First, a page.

After being woken up by a woman dressed in traditional Belarusian costume who brought our breakfast, we went on a tour of the Nanosy Complex.
Among the stunning views of the two lakes surrounding the complex was a German bunker from World War I, a bizarre relic that seemed to be pruned back to remind the passerby that the beauty was once a scarred landscape.
We toured several museums that only seem to exist in random Eastern European towns—a museum to the samovar and the oligarch-owner’s private taxidermy collection. (Note that in Minsk, there were creative, and quite random, museums to the iron and a museum to cats.) From there we toured the working mill and then Zoe Aqua, the musician on the group, and I led the group in “The Millers’ Tears,” a song about an old miller whose mill is closing down and he has to leave. It’s a sad song but one that is hauntingly beautiful.
We left the kitsch of the recreated “traditional” Belarusian village to go in search of Lake Shvakshte. The lake appears in a photograph that adorns the back cover of our reader but was nowhere to be found on google maps.
So rather than rely on Google, we located the lake the old fashioned way, and the way Helix, which prides itself on finding that which has not been found, does—we asked every local we could where was the lake and used the nearly 100 year old picture to show them. After all, unlike manmade landscapes, nature changes very slowly. It took a while, but at long last one person recognized the lake shore from the photograph and sent the bus driver down small dirt roads. When the massive bus could go no further, we alighted and walked towards…well, we didn’t know what we would find.
Then, after about 15 minutes of walking past gardens, cats, and dilapidated buildings, and a few people, whom we asked if we were going in the right direction, we saw it. Shvakshte!
It is a photo from 1927 with a group of 10 people out for a day at a lake all in the company of Meyshe Kulbak, the only name on the photograph. We recreated the picture and then went for a glorious swim in the bitter cold waters of the lake. I only lasted about 10 minutes.
Five of us. I’m on the right.
On our three hour drive back to Minsk, we stopped in Miadel to search out the cemetery and stop by a beautiful lake. After locating the locked cemetery, we climbed over the wall to find a relatively well kept set of gravestones. This was unusual for our trip to date, since few people tend to Jewish cemeteries in these parts. That untended nature of the generic Jewish cemetery led us to think that the first untended cemetery we visited in the town was a Jewish one. Wrong. It was a Polish cemetery from the pre-war period before the mass expulsion of Poles from this area after World War II. We hopped the wall and began examining the gravestones.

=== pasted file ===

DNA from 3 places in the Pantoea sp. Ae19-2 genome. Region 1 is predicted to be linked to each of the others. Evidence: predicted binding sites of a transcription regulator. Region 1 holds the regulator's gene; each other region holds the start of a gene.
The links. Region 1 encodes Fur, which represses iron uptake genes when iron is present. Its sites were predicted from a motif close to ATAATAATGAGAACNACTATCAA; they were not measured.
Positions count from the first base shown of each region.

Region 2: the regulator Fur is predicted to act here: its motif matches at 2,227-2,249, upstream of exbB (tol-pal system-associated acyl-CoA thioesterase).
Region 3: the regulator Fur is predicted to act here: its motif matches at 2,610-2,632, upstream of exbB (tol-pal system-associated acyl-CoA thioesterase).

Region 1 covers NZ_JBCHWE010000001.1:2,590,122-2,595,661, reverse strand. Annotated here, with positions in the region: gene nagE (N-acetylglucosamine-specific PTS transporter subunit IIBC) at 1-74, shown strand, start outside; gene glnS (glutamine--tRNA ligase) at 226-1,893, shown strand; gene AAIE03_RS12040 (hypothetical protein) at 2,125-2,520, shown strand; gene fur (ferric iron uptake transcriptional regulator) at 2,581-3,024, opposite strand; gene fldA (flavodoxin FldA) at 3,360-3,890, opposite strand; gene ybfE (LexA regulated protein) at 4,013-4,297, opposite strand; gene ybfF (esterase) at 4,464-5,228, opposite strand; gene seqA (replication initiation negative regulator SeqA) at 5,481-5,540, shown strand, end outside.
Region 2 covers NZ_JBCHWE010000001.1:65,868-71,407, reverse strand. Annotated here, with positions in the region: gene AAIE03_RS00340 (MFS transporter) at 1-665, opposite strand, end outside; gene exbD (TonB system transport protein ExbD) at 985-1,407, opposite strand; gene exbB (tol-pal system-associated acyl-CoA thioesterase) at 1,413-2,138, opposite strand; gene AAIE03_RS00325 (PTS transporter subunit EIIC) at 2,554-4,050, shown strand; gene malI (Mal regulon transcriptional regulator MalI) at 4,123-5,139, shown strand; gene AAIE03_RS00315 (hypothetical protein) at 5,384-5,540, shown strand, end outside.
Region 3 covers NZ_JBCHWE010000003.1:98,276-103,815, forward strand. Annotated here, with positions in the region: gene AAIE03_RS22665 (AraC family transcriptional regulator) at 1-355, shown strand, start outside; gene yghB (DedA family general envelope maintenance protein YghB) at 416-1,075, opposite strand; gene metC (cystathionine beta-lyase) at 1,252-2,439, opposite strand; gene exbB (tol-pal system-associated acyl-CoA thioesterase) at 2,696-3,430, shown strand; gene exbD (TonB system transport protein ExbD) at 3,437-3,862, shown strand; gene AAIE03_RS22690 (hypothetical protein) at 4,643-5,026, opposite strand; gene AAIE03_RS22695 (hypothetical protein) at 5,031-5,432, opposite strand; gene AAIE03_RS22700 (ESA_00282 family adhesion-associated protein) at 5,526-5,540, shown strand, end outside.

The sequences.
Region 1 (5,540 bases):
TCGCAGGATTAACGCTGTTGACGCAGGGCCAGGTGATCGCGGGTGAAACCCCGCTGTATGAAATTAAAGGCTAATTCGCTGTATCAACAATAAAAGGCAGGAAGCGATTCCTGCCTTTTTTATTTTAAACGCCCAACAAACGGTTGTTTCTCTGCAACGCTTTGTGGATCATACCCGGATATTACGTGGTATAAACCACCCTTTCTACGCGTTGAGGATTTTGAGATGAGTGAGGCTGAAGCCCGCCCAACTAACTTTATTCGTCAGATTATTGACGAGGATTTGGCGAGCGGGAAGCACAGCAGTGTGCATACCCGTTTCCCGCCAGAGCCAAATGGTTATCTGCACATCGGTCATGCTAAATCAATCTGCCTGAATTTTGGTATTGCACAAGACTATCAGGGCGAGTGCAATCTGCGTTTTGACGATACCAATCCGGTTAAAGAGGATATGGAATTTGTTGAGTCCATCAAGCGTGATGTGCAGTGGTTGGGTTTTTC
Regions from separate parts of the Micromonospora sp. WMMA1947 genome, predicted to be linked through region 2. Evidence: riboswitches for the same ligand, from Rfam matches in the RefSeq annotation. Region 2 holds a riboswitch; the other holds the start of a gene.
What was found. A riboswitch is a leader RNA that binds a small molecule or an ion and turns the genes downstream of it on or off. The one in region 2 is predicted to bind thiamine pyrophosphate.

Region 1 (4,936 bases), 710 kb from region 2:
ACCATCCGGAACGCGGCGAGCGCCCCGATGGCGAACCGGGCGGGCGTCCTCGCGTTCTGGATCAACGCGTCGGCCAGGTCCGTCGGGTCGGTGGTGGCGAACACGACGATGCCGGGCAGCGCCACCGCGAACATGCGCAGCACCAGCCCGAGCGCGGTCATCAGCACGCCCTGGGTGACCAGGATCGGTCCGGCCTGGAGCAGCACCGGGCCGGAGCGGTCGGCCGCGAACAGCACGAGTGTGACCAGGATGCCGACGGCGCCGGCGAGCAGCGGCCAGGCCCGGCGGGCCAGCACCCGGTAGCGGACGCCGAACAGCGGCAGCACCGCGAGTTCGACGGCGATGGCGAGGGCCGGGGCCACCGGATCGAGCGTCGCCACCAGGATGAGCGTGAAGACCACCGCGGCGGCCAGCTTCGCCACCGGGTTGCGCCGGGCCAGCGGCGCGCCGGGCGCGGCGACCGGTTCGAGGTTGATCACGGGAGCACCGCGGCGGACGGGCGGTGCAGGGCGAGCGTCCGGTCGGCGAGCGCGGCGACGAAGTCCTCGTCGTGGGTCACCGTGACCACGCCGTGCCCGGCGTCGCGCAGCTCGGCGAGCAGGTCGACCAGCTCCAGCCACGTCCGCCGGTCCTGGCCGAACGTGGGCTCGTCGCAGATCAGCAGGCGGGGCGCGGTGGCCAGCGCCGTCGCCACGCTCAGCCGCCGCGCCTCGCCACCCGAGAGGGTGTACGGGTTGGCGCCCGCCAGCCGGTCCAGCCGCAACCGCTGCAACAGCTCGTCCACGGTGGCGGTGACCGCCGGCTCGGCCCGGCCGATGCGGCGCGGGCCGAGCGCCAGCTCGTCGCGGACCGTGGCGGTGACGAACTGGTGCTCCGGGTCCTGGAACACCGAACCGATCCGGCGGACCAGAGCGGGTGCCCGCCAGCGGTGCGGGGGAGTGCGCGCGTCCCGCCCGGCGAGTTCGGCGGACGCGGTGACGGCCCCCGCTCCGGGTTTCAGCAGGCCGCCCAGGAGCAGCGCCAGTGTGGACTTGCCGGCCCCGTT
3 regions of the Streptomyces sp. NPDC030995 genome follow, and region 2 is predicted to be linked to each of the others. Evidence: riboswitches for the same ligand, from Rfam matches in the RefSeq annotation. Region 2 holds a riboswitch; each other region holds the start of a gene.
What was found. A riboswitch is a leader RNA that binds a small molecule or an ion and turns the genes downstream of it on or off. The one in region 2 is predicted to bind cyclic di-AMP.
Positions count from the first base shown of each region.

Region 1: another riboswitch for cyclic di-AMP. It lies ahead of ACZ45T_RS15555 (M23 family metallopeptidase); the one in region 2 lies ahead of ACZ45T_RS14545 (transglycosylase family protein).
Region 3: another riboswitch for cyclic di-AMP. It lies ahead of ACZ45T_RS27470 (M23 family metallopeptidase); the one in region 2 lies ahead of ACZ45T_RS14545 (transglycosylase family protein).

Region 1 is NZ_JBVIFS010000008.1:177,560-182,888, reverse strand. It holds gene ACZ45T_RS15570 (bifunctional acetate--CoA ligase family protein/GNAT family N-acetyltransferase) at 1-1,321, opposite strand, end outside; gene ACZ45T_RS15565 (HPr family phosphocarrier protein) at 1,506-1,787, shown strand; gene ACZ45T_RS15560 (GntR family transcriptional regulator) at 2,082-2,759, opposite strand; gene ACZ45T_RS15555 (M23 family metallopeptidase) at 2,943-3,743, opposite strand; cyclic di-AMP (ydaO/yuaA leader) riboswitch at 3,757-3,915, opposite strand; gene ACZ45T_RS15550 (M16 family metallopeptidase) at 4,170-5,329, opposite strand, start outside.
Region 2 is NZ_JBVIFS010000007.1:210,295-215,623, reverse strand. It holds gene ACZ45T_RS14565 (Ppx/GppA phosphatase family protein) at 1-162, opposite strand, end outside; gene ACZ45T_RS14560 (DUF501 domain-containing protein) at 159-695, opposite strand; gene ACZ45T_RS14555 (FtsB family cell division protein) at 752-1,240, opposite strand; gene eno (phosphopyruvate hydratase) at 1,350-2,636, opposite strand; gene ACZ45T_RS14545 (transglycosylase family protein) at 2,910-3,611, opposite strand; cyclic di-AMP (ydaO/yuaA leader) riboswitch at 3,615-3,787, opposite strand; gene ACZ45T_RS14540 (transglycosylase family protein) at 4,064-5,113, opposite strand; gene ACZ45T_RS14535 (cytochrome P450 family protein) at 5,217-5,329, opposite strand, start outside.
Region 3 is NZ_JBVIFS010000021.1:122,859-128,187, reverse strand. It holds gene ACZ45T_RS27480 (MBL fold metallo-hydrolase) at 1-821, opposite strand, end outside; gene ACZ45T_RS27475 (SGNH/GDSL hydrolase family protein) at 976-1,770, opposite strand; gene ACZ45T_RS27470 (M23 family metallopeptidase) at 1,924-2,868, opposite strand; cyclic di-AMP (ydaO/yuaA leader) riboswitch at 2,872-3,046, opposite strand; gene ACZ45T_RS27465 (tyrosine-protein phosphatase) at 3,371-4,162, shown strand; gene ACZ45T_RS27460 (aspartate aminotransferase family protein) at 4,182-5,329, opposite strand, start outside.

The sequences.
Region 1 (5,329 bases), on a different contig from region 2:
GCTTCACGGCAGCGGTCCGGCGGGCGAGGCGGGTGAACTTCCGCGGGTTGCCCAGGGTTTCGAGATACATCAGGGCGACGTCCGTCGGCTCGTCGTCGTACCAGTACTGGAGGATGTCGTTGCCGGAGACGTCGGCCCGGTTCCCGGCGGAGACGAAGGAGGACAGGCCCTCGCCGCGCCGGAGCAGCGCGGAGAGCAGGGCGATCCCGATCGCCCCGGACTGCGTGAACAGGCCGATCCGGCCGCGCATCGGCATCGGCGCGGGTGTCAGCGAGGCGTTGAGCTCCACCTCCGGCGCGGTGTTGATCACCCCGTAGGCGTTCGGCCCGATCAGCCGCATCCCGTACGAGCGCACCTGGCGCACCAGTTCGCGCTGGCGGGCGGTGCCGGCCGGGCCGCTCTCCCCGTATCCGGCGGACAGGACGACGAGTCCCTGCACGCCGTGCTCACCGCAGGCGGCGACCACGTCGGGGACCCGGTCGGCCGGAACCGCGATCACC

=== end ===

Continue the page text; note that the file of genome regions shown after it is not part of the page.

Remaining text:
Only at the end of our time in the cemetery did I notice bones from the dead, a grim reminder of the reality of what all cemeteries are–reminders that whether we are Christian, Muslim, or Jewish, all that remains of any of us are bones. We tried to shield the bone we found near the entrance, but it turned out that nearly everyone in the group had seen bones in different places in the cemetery. Some were disturbed; others completely unperturbed.
And then we piled back on the bus for our long drive back to Minsk to prepare for our fancy dinner at the nicest restaurant in town, so said both a colleague who lived in Minsk and then two high tech workers we sat next to at the restaurant. It was Friday night, Shabbat, so a few of us sang some songs and said blessings to mark time.
Shabbat is often fraught for me when I’m on Helix. The trip is not a Jewish trip. It is a cultural tour of the region using Yiddish culture as its lens, but the leaders have a clear and well articulated secular vision of the program that makes it challenging for me to maintain my religious practice. So four of us made Shabbat in a weed field in front of our hotel making do with what we had.
From a faux Belarusian village to recreating a 100 year old photograph, closing the day with a small group singing Shabbat songs felt like the perfect way to close the day.